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Letter: Applause that spoils the Proms

Sir: Michael Varcoe-Cocks (letter, 14 August) defends the right of enthusiastic but inexperienced concert-goers to applaud between movements.

The enthusiasm shown by Proms audiences is commendable. However, is it unreasonable to hope that, as well as learning about the music, they will also learn some of the conventions of behaviour which help to prevent distraction and spoil the enjoyment of others? Untimely applause can be just as irritating as rustling sweet papers and beeping digital watches.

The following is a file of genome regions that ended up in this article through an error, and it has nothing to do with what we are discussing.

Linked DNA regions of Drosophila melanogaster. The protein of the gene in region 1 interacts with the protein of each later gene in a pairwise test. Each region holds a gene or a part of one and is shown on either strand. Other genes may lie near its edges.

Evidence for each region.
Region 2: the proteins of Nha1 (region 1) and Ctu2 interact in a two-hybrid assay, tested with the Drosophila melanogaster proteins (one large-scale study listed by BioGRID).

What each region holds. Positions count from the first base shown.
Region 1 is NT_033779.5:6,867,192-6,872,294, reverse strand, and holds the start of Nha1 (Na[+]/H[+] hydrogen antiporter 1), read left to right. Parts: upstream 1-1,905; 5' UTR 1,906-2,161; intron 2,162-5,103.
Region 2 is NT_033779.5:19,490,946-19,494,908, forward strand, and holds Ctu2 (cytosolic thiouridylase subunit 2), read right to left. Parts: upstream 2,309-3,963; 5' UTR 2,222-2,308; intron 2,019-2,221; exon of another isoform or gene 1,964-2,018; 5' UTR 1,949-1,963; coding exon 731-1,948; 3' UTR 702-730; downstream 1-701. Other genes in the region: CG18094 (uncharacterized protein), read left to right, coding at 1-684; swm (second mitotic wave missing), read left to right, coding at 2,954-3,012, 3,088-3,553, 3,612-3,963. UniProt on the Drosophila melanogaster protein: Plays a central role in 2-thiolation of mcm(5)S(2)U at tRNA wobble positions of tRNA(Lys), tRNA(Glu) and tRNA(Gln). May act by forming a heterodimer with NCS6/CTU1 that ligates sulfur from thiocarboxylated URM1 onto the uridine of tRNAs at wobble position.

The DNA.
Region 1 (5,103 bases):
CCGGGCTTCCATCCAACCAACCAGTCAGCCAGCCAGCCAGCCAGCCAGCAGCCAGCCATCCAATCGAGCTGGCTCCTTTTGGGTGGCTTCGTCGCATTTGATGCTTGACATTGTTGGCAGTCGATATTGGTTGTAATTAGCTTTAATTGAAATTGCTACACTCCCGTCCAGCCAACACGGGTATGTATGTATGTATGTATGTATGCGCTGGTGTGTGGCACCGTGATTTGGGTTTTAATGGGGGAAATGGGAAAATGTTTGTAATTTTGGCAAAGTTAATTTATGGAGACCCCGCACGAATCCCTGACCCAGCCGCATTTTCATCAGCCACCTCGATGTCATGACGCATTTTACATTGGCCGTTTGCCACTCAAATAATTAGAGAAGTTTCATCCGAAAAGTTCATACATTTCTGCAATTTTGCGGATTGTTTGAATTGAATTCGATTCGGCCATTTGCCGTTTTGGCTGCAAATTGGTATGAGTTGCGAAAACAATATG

I can remember a Proms performance of Weber's "Invitation to the Dance" a few years ago where part of the audience fell into the trap of bursting into applause at the climax of the main waltz theme without waiting for the quiet epilogue to be played; this undoubtedly showed enthusiasm but spoiled the performance for everyone else.

In case I am accused of elitism at the expense of new concert audiences, I should point out that regular attenders who should know better can be even more inconsiderate. I am thinking in particular of the person dubbed by the Promenaders "The Man with the Clap" who applauds loudly and shouts "Bravo" a microsecond after the final bar to show off how well he knows the piece. Fortunately he was missing at this season's performance of "Das Lied von der Erde" when the audience waited in stunned silence for what seemed like an age and only then broke into rapturous applause.


London E1